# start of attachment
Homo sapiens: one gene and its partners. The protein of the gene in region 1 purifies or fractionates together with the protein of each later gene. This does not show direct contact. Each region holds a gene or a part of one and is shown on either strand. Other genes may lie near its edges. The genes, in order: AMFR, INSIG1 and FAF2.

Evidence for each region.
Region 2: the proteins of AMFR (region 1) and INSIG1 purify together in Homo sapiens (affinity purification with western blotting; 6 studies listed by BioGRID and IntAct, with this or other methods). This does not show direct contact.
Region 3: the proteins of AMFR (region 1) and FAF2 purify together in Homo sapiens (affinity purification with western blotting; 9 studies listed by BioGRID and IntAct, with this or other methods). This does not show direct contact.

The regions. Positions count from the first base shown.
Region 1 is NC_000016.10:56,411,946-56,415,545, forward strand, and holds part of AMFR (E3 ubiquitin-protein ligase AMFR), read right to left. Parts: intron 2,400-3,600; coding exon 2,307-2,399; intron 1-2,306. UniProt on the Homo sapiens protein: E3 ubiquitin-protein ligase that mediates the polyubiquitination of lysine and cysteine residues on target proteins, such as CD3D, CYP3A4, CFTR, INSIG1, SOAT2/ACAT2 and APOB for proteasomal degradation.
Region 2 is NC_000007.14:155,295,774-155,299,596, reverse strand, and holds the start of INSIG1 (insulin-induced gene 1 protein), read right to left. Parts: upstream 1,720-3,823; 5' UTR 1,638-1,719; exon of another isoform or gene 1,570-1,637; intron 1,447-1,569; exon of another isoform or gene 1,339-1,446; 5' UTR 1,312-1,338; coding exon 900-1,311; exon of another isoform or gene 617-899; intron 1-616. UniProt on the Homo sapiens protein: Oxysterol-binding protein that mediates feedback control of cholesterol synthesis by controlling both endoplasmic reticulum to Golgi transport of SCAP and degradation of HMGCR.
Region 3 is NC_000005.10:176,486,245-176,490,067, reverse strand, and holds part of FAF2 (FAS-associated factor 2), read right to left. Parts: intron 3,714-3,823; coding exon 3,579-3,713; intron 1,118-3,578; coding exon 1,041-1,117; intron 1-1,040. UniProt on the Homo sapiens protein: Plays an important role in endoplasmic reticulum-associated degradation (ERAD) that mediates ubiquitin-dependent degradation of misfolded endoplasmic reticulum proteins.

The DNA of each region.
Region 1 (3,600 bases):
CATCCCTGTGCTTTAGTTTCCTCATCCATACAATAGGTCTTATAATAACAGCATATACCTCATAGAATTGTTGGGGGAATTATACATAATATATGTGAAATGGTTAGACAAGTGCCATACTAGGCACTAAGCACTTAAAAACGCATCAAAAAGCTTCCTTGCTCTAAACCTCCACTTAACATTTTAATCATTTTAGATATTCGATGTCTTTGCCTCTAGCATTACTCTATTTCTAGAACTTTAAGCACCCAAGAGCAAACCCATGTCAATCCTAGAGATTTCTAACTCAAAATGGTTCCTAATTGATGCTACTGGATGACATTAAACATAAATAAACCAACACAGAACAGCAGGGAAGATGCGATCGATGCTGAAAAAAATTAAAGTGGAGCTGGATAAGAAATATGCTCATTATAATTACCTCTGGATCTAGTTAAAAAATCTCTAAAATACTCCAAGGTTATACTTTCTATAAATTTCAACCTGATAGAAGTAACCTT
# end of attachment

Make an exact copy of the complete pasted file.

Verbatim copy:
Homo sapiens: one gene and its partners. The protein of the gene in region 1 purifies or fractionates together with the protein of each later gene. This does not show direct contact. Each region holds a gene or a part of one and is shown on either strand. Other genes may lie near its edges. The genes, in order: AMFR, INSIG1 and FAF2.

Evidence for each region.
Region 2: the proteins of AMFR (region 1) and INSIG1 purify together in Homo sapiens (affinity purification with western blotting; 6 studies listed by BioGRID and IntAct, with this or other methods). This does not show direct contact.
Region 3: the proteins of AMFR (region 1) and FAF2 purify together in Homo sapiens (affinity purification with western blotting; 9 studies listed by BioGRID and IntAct, with this or other methods). This does not show direct contact.

The regions. Positions count from the first base shown.
Region 1 is NC_000016.10:56,411,946-56,415,545, forward strand, and holds part of AMFR (E3 ubiquitin-protein ligase AMFR), read right to left. Parts: intron 2,400-3,600; coding exon 2,307-2,399; intron 1-2,306. UniProt on the Homo sapiens protein: E3 ubiquitin-protein ligase that mediates the polyubiquitination of lysine and cysteine residues on target proteins, such as CD3D, CYP3A4, CFTR, INSIG1, SOAT2/ACAT2 and APOB for proteasomal degradation.
Region 2 is NC_000007.14:155,295,774-155,299,596, reverse strand, and holds the start of INSIG1 (insulin-induced gene 1 protein), read right to left. Parts: upstream 1,720-3,823; 5' UTR 1,638-1,719; exon of another isoform or gene 1,570-1,637; intron 1,447-1,569; exon of another isoform or gene 1,339-1,446; 5' UTR 1,312-1,338; coding exon 900-1,311; exon of another isoform or gene 617-899; intron 1-616. UniProt on the Homo sapiens protein: Oxysterol-binding protein that mediates feedback control of cholesterol synthesis by controlling both endoplasmic reticulum to Golgi transport of SCAP and degradation of HMGCR.
Region 3 is NC_000005.10:176,486,245-176,490,067, reverse strand, and holds part of FAF2 (FAS-associated factor 2), read right to left. Parts: intron 3,714-3,823; coding exon 3,579-3,713; intron 1,118-3,578; coding exon 1,041-1,117; intron 1-1,040. UniProt on the Homo sapiens protein: Plays an important role in endoplasmic reticulum-associated degradation (ERAD) that mediates ubiquitin-dependent degradation of misfolded endoplasmic reticulum proteins.

The DNA of each region.
Region 1 (3,600 bases):
CATCCCTGTGCTTTAGTTTCCTCATCCATACAATAGGTCTTATAATAACAGCATATACCTCATAGAATTGTTGGGGGAATTATACATAATATATGTGAAATGGTTAGACAAGTGCCATACTAGGCACTAAGCACTTAAAAACGCATCAAAAAGCTTCCTTGCTCTAAACCTCCACTTAACATTTTAATCATTTTAGATATTCGATGTCTTTGCCTCTAGCATTACTCTATTTCTAGAACTTTAAGCACCCAAGAGCAAACCCATGTCAATCCTAGAGATTTCTAACTCAAAATGGTTCCTAATTGATGCTACTGGATGACATTAAACATAAATAAACCAACACAGAACAGCAGGGAAGATGCGATCGATGCTGAAAAAAATTAAAGTGGAGCTGGATAAGAAATATGCTCATTATAATTACCTCTGGATCTAGTTAAAAAATCTCTAAAATACTCCAAGGTTATACTTTCTATAAATTTCAACCTGATAGAAGTAACCTT